We Spoke to Farley "Jackmaster" Funk, the Man Who Brought House to the UK
We caught up with a Chicago legend and talked about the history of house, his collaborator Daryl Pandy, and...Barnsley.
In the beginning there was jack. History lesson over. Kind of.
Farley Keith was born in Chicago in 1962. 24 years after that, Keith released a record that changed the world. "Love Can't Turn Around"—a record that still hums with life, vibrancy, excitement and sheer fucking incandescent joy—was a version of his roommate and house pioneer Steve "Silk" Hurley's "I Can't Turn Around," which was a bang-the-box cover of an Isaac Hayes song. Keith had hooked up with larger-than-life vocalist Daryl Pandy and the pair of them took on Hurley's minimal, twisting semi-original and turned it into a glossy dancefloor smash. "Love Can't Turn Around" was huge. Keith and Pandy even visited the BBC studios after the record hit #10 in the UK charts. For millions of people, this was their first taste of something new, something special, something that'd shape the sound of clubbing to come. This was house music.
House, some would argue, is the best thing mankind ever created, the highest form of art, pure perfection in physical form. Thank you, then, Farley "Jackmaster" Funk for brightening up our dismal shores and saving us all from a lifetime of Haircut 100 and UB40.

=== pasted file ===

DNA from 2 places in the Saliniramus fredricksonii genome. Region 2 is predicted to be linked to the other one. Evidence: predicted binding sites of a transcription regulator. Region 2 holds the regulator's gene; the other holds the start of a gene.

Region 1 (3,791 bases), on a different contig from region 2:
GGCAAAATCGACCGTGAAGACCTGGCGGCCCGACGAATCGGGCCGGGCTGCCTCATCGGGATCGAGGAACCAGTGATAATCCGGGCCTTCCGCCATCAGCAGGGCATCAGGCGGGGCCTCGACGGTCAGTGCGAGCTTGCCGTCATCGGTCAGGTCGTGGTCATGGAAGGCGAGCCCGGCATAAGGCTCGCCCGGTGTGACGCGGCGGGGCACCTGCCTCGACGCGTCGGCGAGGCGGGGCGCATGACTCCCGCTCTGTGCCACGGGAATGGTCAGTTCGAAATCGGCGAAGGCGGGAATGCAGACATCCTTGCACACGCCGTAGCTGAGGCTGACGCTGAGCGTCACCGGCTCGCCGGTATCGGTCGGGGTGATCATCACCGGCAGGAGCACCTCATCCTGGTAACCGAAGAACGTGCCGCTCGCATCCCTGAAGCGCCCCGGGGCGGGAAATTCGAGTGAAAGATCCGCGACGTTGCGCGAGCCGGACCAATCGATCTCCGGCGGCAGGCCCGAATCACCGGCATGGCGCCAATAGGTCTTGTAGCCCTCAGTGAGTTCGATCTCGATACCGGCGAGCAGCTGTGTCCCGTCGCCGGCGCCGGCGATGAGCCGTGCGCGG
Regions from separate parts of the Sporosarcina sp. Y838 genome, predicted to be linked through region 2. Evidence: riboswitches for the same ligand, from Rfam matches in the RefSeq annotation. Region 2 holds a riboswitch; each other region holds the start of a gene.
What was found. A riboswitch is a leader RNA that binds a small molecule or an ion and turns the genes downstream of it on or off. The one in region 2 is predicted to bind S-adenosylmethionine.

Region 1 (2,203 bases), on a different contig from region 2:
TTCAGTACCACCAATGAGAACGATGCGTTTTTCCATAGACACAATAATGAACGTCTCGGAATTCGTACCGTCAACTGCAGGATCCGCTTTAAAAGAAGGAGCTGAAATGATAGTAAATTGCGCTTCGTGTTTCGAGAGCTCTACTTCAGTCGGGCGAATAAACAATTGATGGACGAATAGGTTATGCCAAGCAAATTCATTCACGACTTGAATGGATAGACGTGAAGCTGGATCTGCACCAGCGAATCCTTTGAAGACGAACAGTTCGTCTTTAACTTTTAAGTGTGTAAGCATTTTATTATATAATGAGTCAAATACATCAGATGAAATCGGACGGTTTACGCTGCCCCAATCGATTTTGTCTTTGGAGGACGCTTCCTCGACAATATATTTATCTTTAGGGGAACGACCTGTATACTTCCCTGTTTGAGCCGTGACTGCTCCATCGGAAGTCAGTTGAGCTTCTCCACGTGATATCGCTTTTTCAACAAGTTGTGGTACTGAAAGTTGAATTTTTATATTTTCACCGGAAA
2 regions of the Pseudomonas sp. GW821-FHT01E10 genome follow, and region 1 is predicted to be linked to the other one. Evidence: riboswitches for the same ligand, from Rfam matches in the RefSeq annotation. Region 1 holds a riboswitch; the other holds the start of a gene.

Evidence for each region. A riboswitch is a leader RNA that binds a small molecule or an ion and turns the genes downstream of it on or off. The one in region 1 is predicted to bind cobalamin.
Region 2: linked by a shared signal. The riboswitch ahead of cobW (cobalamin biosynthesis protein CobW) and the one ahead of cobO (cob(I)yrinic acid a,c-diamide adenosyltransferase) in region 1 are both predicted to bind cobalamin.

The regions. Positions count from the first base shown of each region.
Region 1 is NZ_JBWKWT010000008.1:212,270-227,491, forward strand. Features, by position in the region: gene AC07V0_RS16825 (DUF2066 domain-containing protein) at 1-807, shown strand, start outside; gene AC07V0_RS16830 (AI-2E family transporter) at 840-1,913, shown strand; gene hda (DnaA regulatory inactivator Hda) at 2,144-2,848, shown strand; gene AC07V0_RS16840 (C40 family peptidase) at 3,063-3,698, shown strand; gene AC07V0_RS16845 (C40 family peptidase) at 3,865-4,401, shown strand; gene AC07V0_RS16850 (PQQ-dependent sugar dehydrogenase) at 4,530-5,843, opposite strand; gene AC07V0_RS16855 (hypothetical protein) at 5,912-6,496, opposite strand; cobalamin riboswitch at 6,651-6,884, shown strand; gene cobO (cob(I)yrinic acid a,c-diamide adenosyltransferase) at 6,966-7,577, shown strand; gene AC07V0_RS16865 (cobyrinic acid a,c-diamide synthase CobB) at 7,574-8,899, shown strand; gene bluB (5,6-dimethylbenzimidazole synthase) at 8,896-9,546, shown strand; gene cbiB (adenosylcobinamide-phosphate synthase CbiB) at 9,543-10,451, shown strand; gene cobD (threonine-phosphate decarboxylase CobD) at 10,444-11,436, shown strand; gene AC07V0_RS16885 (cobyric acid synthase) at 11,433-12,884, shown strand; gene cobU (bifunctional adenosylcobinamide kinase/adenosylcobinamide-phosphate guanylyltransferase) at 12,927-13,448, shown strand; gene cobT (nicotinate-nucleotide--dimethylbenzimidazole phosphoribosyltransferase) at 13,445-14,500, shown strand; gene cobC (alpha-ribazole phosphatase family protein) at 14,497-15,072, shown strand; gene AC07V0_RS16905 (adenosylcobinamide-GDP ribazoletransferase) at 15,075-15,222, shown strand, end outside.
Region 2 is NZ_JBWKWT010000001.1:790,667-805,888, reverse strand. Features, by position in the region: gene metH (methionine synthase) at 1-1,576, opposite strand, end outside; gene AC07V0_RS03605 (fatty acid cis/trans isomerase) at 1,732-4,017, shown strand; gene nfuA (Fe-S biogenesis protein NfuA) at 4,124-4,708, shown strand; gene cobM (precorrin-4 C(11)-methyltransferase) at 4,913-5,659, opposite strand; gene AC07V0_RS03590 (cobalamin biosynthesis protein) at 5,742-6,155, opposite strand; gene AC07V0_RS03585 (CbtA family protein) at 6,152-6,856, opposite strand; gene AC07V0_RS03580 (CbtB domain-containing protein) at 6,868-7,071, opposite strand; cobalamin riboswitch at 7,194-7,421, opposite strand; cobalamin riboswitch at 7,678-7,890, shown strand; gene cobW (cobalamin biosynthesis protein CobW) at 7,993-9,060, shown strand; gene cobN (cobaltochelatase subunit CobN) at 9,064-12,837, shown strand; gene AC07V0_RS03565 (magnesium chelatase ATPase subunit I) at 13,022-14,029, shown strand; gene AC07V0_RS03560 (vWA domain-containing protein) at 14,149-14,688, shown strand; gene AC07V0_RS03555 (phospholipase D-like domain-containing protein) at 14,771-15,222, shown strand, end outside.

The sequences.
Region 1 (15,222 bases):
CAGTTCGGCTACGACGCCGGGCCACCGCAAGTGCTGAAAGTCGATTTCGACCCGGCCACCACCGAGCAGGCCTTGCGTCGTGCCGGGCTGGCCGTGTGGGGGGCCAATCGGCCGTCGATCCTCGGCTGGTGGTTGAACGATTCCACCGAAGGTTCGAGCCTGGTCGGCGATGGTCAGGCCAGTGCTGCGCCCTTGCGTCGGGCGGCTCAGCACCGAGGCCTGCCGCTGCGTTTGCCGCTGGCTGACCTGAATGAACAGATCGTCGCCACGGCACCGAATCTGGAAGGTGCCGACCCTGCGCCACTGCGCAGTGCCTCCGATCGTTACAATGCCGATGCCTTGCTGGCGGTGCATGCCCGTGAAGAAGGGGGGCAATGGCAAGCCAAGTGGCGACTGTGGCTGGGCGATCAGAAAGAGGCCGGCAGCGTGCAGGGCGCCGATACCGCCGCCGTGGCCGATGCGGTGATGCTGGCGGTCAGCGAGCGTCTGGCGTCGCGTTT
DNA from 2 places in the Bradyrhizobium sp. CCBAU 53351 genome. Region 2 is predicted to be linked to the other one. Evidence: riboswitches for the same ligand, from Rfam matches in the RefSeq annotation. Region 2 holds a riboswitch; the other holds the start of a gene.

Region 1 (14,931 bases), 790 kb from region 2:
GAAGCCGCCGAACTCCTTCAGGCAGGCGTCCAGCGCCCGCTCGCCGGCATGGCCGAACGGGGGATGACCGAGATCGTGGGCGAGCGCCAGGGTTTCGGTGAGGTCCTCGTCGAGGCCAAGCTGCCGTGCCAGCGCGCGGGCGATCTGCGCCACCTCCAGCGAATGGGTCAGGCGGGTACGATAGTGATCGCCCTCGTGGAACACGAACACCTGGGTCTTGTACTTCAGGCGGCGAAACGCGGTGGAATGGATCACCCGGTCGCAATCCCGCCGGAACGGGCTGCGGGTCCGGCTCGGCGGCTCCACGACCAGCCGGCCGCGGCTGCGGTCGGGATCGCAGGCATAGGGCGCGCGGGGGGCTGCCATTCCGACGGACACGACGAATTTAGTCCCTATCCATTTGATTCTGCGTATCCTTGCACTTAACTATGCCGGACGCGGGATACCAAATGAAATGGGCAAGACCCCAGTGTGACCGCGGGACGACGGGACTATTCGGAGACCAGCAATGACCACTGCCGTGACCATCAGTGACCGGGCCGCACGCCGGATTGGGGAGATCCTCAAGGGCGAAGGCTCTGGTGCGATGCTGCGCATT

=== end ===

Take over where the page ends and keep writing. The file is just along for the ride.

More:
Keith joins DJ Funk, Funkineven and a few other lads with "funk" in their name at tomorrow night's 5th anniversary ReviveHER bash in London. THUMP called up a true Chicago legend for a quick chat.
THUMP: You're in London tomorrow night, right? Are you ready for this funkfest of a party?
Farley "Jackmaster" Funk: Yeah! It should be a great party and I think everyone will enjoy themselves.
It's quite a diverse line up...you and DJ Funk seems like a weird pairing to me. Is that strangeness exciting?
For sure. It's always good to demonstrate the different facets of dance music, house music, all forms of music. I feel like we've sort of put our music in a box. I grew up listening to all kinds of music simultaneously. I'd listen to funk records, disco records, rock records, all these different things, all these different elements. DJs really knew how to blend those things together and create a journey, so to speak. The crowd that each DJ draws to this party will be exposed to things they might not normally be receptive to.
Do you play the UK that often, or is coming over a treat?
It's a treat now. It's not my every week thing like it used to be. I used to live in Islington actually. And a few other places. England's like my second home.
When did you live here?
I lived here three different times. I've stayed all kinds of places.I had a flat in Islington. I had one in Manchester for a bit too. I lived in Barnsley...
Christ man. What was the scene in Barnsley like?
Oh man, it was horrid. There was a reason for staying in Barnsley and there was a woman attached to that. I never thought I'd be in Barnsley.
Did you think, thirty years ago when house rose from the ashes of disco, that you'd still be playing out in 2015?